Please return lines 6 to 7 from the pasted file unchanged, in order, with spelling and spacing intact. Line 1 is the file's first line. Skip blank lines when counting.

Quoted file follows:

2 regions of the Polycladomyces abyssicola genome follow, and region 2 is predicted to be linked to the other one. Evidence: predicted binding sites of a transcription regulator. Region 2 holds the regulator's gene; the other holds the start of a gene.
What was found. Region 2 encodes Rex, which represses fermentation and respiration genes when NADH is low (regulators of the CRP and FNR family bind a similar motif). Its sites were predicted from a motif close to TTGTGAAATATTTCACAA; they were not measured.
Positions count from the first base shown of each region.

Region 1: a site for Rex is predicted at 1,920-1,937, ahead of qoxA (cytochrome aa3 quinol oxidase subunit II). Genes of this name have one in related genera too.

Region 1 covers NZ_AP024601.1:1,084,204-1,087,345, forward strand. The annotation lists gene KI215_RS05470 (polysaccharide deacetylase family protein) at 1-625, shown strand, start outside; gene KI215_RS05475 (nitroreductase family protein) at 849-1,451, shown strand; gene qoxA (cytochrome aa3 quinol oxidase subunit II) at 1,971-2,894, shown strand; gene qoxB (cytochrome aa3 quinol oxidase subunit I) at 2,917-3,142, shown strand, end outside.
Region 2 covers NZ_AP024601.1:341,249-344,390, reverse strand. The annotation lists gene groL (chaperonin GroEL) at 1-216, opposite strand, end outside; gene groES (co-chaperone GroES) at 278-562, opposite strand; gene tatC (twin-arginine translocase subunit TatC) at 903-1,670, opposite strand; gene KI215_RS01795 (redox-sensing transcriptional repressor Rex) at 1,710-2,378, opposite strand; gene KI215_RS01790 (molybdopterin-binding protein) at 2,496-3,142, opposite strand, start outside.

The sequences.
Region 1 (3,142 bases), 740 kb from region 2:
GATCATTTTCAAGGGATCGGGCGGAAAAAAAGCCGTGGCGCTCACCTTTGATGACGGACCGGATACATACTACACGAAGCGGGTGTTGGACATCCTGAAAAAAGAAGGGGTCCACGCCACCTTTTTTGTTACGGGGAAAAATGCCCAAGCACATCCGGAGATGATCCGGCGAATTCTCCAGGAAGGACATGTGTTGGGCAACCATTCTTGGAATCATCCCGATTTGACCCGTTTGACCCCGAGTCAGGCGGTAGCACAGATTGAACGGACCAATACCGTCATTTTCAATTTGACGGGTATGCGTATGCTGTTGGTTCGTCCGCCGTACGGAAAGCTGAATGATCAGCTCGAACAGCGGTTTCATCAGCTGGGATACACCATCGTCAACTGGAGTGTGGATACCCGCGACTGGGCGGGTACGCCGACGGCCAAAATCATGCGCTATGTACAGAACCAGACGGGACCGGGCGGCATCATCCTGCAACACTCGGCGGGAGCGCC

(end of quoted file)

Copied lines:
Region 2 covers NZ_AP024601.1:341,249-344,390, reverse strand. The annotation lists gene groL (chaperonin GroEL) at 1-216, opposite strand, end outside; gene groES (co-chaperone GroES) at 278-562, opposite strand; gene tatC (twin-arginine translocase subunit TatC) at 903-1,670, opposite strand; gene KI215_RS01795 (redox-sensing transcriptional repressor Rex) at 1,710-2,378, opposite strand; gene KI215_RS01790 (molybdopterin-binding protein) at 2,496-3,142, opposite strand, start outside.

The sequences.